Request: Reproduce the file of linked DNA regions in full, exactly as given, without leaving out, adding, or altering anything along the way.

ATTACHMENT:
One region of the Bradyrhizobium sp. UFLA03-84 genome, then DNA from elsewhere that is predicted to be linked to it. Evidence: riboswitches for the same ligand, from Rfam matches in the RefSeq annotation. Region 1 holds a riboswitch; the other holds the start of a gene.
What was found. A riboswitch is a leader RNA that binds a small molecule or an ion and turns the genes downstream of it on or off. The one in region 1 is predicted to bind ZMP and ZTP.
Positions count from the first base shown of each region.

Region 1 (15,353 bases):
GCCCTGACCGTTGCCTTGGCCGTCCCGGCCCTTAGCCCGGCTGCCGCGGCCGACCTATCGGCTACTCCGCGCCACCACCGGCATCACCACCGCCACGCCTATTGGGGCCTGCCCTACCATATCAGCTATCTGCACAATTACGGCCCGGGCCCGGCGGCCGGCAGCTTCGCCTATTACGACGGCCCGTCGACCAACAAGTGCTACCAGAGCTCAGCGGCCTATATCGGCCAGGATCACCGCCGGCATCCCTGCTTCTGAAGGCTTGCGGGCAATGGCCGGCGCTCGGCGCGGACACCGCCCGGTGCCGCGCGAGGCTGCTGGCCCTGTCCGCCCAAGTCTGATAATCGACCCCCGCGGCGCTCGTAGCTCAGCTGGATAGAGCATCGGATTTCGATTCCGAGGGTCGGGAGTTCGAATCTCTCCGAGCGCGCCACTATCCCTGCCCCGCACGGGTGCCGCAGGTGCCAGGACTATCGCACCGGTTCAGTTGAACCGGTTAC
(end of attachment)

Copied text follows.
One region of the Bradyrhizobium sp. UFLA03-84 genome, then DNA from elsewhere that is predicted to be linked to it. Evidence: riboswitches for the same ligand, from Rfam matches in the RefSeq annotation. Region 1 holds a riboswitch; the other holds the start of a gene.
What was found. A riboswitch is a leader RNA that binds a small molecule or an ion and turns the genes downstream of it on or off. The one in region 1 is predicted to bind ZMP and ZTP.
Positions count from the first base shown of each region.

Region 1 (15,353 bases):
GCCCTGACCGTTGCCTTGGCCGTCCCGGCCCTTAGCCCGGCTGCCGCGGCCGACCTATCGGCTACTCCGCGCCACCACCGGCATCACCACCGCCACGCCTATTGGGGCCTGCCCTACCATATCAGCTATCTGCACAATTACGGCCCGGGCCCGGCGGCCGGCAGCTTCGCCTATTACGACGGCCCGTCGACCAACAAGTGCTACCAGAGCTCAGCGGCCTATATCGGCCAGGATCACCGCCGGCATCCCTGCTTCTGAAGGCTTGCGGGCAATGGCCGGCGCTCGGCGCGGACACCGCCCGGTGCCGCGCGAGGCTGCTGGCCCTGTCCGCCCAAGTCTGATAATCGACCCCCGCGGCGCTCGTAGCTCAGCTGGATAGAGCATCGGATTTCGATTCCGAGGGTCGGGAGTTCGAATCTCTCCGAGCGCGCCACTATCCCTGCCCCGCACGGGTGCCGCAGGTGCCAGGACTATCGCACCGGTTCAGTTGAACCGGTTAC